"So, naturalists observe, a flea has smaller fleas that on him prey; and these have smaller still to bite ’em; and so proceed ad infinitum."
- Jonathan Swift

September 26, 2011

Parvilucifera sinerae

Phytoplankton are microscopic single-celled "plants" which float in the upper surfaces of the ocean, and their photosynthetic action is responsible for generating most of the oxygen in our atmosphere. While you might think that something so tiny would not be host to anything, there are in fact a myriad array of viruses, bacteria, and flagellate organisms that infect and exploit phytoplankton, and the parasite for today is one of them. Parvilucifera sinerae is a single-celled, flagellated organism which infects dinoflagellate algae such as Alexandrium minutum. The photo shows an infected A. minutum cell. While earlier in this post we extolled the virtue of phytoplankton, dinoflagellate algae are also known to be responsible for harmful algal bloom events such as "Red Tides", so there is a lot of interest in their ecology and the factors that can influence their likelihood of blooming.

For P. sinerae, infecting its host is not an easy task - not only does it have to find a swarm of its tiny host in the vast ocean, it also needs to make contact and accomplish what amounts to a cellular heist - the parasite needs to break through the protective shell of the alga in order to steal its valuable content. As you can imagine, during such an intense operation, being jostled around will probably throw you off your game. And indeed that is what a group of scientists in Spain have found. It appears that even a slight turbulence is enough to reduce the infection success of P. sinerae and that it performs best under calm, still conditions. These researchers suggested that turbulence would erode the zone of chemical emission around the dinoflagellate, making them more difficult to detect. Turbulence would also shorten the period of time which P. sinerae are in constant contact with the host cell - which is a necessary precondition for the parasite to perform its little cellular heist.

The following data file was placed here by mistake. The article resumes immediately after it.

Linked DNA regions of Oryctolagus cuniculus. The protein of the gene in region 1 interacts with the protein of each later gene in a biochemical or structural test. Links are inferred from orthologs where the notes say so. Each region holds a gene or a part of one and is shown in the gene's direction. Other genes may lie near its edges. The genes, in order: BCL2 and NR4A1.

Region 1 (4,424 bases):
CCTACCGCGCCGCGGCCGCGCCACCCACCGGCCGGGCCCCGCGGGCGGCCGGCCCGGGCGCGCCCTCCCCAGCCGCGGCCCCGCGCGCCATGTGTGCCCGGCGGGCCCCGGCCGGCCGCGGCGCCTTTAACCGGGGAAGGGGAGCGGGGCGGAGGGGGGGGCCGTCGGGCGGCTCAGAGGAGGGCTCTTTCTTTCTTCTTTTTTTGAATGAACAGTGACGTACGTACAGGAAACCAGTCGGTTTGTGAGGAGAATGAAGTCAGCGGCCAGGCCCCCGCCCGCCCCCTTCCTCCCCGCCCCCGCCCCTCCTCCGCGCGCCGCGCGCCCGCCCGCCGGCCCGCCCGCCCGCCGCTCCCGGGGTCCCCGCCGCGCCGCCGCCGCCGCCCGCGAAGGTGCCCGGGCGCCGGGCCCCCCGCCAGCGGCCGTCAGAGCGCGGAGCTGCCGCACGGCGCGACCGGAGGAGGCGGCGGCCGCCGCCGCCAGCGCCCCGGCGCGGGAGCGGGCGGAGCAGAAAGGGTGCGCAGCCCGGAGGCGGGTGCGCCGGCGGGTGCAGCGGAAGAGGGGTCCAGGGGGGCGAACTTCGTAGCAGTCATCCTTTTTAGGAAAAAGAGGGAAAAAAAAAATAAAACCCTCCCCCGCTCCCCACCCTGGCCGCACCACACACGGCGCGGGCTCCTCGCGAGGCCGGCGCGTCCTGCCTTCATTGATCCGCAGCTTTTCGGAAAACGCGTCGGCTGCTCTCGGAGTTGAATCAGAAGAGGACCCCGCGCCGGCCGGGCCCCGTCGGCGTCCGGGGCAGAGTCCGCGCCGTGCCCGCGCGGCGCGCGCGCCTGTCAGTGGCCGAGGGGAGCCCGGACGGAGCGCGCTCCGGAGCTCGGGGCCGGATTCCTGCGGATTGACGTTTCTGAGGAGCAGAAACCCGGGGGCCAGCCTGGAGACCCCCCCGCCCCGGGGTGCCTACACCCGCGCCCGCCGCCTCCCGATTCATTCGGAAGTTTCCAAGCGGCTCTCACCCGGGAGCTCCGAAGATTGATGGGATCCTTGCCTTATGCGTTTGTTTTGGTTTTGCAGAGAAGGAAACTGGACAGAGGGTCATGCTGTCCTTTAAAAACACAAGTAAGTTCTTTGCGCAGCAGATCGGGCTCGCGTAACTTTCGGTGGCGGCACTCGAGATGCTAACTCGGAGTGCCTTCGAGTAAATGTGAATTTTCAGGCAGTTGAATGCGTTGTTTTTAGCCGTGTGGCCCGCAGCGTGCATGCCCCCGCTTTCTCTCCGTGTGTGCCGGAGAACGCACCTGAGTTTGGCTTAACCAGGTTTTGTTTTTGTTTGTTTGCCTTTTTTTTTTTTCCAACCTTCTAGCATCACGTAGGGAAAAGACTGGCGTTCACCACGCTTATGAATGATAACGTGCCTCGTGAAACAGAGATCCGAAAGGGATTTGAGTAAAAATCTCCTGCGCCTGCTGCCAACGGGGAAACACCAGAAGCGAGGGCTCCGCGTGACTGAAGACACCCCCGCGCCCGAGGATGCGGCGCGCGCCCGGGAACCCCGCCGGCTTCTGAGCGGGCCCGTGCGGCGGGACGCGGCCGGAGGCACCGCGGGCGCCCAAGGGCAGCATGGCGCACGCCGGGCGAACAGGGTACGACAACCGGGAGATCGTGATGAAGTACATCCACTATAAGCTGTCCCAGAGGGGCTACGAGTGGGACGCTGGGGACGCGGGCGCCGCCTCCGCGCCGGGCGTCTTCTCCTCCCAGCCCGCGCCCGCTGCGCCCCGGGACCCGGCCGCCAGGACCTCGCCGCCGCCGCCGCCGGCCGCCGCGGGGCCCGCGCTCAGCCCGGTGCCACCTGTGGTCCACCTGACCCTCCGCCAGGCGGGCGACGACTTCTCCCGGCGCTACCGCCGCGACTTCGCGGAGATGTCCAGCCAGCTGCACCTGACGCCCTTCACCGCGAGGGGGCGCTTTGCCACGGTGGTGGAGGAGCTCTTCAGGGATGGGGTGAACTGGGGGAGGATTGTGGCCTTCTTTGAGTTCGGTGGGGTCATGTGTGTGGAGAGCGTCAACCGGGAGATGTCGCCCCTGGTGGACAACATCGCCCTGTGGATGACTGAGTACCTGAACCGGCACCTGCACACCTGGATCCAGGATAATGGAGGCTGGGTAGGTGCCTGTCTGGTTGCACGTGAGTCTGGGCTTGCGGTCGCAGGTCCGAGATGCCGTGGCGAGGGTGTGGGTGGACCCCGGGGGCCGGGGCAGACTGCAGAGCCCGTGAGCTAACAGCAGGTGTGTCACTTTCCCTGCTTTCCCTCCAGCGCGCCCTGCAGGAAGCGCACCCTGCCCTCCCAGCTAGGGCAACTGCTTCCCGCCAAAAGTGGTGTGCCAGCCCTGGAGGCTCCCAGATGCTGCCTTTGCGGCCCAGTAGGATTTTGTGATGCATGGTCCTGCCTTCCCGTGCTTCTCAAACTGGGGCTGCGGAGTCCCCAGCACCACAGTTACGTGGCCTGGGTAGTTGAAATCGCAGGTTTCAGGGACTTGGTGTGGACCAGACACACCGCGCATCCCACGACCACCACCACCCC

While both P. sinerae and its host are tiny, their interactions can have far-reaching ecological consequences, and as explained earlier they are among the most important organisms on the planet. In addition, parasitic killers, such as today's parasite, have been suggested as a possible biological control for harmful algal blooms, but it is like that the effectiveness of any such control would be at the mercy of environmental factors such as small-scale marine turbulence.

Image from figure of the paper.

Llaveria, G., Garcés, E., Ross, O.N., Figueroa, R.I., Sampedro, N. and Berdalet, E. (2010) Small-scale turbulence can reduce parasite infectivity to dinoflagellates. Marine Ecology Progress Series 412: 45-56.


  1. Heading to the ocean this week, I can't help but be intrigued by this post about Parvilucifera sinerae. Is this a fungus that is harmful to humans, and also, What are the chances and consequences of bringing this back to our environment by means of swimming gear and clothing?

  2. Very interesting! Thinking about this tiny parasite finding its tiny host made my day. Science is fascinating.

  3. How interesting! I’ve never heard of a protist being a parasite of another protist, especially in that type of environment.